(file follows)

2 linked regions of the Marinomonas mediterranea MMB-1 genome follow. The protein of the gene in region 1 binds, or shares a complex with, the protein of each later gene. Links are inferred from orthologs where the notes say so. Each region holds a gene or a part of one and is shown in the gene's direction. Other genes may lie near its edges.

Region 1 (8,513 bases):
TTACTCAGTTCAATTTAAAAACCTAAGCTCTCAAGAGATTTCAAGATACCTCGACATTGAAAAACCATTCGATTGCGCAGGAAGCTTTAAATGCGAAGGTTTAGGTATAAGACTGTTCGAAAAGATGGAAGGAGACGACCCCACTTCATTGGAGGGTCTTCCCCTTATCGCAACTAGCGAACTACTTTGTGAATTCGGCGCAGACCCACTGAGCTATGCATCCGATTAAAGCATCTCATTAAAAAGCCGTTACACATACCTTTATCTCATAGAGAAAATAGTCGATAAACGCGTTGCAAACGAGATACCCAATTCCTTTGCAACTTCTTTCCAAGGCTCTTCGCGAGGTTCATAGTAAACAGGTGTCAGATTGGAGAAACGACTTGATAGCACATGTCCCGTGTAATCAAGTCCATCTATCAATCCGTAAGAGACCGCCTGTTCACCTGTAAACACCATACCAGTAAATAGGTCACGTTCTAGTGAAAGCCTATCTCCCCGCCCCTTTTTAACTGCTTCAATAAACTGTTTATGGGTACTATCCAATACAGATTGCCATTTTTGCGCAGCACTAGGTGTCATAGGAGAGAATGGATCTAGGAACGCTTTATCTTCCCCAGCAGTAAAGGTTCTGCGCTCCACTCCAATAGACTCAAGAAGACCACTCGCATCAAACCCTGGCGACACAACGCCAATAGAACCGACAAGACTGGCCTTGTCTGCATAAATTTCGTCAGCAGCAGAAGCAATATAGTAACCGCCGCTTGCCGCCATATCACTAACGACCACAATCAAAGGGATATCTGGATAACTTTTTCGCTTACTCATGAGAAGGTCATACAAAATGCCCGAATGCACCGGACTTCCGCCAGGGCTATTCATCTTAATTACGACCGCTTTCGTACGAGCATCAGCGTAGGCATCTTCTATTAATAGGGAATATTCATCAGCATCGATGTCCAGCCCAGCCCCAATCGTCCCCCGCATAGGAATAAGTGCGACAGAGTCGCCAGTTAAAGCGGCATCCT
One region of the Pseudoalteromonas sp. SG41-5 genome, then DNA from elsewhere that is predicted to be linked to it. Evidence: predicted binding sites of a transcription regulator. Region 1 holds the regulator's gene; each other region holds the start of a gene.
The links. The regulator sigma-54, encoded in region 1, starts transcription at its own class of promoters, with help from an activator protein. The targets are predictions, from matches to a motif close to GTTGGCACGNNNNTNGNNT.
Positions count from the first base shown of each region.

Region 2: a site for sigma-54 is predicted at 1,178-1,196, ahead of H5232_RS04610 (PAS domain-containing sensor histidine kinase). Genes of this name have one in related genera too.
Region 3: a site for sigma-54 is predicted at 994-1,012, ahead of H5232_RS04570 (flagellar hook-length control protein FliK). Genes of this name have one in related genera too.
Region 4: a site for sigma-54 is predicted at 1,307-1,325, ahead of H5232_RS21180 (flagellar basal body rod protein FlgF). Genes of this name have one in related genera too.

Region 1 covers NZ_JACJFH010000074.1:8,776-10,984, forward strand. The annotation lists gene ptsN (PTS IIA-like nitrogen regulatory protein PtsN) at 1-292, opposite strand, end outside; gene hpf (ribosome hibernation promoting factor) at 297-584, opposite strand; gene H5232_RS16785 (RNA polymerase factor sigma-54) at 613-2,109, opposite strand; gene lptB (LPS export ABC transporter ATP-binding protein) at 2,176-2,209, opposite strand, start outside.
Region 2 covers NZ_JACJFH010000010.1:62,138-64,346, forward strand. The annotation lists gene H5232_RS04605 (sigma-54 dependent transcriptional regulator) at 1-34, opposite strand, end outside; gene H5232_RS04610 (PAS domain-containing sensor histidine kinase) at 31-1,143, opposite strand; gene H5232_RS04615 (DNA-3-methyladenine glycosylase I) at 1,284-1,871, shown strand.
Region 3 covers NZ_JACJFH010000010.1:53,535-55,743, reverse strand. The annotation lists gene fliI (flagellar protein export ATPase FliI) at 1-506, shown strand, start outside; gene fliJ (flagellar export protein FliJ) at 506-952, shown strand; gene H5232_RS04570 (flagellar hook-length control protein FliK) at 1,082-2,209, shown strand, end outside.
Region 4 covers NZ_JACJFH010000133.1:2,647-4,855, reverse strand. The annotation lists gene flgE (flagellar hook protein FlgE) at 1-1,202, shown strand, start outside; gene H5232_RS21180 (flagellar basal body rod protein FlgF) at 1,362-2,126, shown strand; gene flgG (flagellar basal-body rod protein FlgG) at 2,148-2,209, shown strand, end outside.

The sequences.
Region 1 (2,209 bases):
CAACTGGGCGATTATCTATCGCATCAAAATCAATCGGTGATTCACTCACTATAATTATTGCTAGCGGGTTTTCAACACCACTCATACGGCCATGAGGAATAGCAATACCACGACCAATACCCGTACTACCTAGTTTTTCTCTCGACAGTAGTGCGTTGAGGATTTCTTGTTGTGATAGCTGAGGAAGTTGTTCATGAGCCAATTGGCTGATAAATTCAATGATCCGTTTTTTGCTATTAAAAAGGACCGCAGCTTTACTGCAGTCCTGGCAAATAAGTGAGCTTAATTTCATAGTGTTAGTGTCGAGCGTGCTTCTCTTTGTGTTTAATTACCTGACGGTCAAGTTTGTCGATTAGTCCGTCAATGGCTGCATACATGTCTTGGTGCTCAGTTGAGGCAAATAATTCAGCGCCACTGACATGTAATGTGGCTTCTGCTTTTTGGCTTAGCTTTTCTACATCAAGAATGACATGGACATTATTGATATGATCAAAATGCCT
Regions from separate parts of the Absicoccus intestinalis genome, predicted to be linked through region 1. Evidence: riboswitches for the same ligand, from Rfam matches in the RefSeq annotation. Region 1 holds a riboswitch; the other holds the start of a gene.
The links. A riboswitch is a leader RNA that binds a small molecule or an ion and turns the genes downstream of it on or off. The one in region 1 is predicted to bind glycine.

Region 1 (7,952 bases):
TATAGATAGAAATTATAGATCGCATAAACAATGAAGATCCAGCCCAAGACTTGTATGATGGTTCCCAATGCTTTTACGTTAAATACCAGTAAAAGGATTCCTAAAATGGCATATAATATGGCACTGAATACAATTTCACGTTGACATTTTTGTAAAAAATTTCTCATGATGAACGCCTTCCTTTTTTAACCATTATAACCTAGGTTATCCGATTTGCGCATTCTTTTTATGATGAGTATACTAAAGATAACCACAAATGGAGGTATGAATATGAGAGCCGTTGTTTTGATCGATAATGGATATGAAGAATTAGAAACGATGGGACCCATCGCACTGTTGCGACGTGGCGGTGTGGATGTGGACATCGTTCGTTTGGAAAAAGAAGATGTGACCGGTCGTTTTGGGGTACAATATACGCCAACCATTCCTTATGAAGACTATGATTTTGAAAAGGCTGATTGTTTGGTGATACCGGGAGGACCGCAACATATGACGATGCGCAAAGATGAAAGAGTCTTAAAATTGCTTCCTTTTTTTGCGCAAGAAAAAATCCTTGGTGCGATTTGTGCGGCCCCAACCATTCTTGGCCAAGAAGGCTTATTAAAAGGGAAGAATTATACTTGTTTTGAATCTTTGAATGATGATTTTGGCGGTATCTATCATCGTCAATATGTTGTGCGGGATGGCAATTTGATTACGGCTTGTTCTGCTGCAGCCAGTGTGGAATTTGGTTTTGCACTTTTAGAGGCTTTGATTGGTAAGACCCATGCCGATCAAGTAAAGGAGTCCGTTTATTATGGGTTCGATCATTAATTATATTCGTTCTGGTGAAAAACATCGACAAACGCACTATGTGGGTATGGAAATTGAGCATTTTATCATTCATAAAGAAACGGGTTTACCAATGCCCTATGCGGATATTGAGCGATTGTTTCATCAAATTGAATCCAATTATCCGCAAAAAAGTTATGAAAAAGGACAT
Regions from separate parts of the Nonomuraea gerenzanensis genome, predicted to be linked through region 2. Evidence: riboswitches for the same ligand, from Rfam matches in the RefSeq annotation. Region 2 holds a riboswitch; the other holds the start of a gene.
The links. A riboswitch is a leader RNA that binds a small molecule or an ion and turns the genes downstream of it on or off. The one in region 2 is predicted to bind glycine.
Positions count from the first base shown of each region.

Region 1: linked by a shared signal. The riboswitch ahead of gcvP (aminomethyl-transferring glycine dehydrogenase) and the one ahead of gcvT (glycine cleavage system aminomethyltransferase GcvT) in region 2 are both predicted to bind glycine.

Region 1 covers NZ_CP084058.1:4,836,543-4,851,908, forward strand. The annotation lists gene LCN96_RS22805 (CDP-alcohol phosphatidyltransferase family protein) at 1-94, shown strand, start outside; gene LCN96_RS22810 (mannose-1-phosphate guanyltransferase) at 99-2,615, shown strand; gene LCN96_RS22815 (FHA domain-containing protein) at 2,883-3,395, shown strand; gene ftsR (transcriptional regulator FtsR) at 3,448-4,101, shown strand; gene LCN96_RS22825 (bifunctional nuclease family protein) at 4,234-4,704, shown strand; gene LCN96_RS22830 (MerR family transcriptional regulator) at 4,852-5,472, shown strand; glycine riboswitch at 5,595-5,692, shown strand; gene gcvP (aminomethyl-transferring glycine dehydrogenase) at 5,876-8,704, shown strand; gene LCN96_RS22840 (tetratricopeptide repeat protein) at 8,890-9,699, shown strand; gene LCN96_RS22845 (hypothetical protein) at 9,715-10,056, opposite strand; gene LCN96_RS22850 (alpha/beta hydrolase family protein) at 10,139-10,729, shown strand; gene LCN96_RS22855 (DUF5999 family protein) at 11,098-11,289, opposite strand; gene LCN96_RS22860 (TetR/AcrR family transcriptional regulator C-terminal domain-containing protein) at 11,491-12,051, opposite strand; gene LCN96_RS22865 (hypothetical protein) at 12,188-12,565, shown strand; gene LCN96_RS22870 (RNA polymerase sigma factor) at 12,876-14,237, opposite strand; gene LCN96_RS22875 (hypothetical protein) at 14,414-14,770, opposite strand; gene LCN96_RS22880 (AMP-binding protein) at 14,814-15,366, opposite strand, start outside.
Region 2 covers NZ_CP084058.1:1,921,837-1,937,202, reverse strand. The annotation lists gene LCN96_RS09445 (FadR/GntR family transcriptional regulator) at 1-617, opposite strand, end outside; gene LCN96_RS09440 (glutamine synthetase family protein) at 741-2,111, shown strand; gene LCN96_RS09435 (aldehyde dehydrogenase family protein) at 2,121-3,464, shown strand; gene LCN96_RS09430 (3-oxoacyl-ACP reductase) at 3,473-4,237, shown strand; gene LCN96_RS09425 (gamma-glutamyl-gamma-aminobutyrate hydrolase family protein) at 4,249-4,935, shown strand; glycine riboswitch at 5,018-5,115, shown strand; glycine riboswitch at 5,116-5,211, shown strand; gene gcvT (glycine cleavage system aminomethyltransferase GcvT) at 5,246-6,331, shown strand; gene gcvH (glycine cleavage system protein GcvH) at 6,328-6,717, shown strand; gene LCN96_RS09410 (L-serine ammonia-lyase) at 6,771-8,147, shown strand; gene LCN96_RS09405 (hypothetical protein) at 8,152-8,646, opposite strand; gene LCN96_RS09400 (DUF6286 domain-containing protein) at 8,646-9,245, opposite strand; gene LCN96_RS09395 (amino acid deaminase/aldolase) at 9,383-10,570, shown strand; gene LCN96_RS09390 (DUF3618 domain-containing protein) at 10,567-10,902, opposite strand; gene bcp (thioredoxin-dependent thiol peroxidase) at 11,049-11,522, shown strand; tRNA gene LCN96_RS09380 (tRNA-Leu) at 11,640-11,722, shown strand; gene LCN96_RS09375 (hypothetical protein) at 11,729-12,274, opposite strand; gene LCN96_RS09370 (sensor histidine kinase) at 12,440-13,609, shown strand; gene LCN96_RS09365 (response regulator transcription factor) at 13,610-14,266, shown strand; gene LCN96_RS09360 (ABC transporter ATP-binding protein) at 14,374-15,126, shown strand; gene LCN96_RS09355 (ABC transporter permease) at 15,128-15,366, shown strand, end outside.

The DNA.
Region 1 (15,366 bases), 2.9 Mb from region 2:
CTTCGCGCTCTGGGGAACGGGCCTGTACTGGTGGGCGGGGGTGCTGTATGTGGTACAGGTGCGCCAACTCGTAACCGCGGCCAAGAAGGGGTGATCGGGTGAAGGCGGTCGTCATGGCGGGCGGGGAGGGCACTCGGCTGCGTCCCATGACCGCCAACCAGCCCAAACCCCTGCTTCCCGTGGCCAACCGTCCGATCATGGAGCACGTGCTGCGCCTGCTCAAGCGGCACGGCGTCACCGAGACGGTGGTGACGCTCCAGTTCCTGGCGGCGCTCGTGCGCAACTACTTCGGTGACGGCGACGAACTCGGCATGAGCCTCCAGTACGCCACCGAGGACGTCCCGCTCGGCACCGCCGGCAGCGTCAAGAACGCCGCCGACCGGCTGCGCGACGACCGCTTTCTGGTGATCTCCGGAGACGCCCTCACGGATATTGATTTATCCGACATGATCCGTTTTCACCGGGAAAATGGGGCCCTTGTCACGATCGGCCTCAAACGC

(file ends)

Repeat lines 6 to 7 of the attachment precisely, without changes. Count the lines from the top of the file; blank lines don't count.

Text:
Positions count from the first base shown of each region.

Region 2: a site for sigma-54 is predicted at 1,178-1,196, ahead of H5232_RS04610 (PAS domain-containing sensor histidine kinase). Genes of this name have one in related genera too.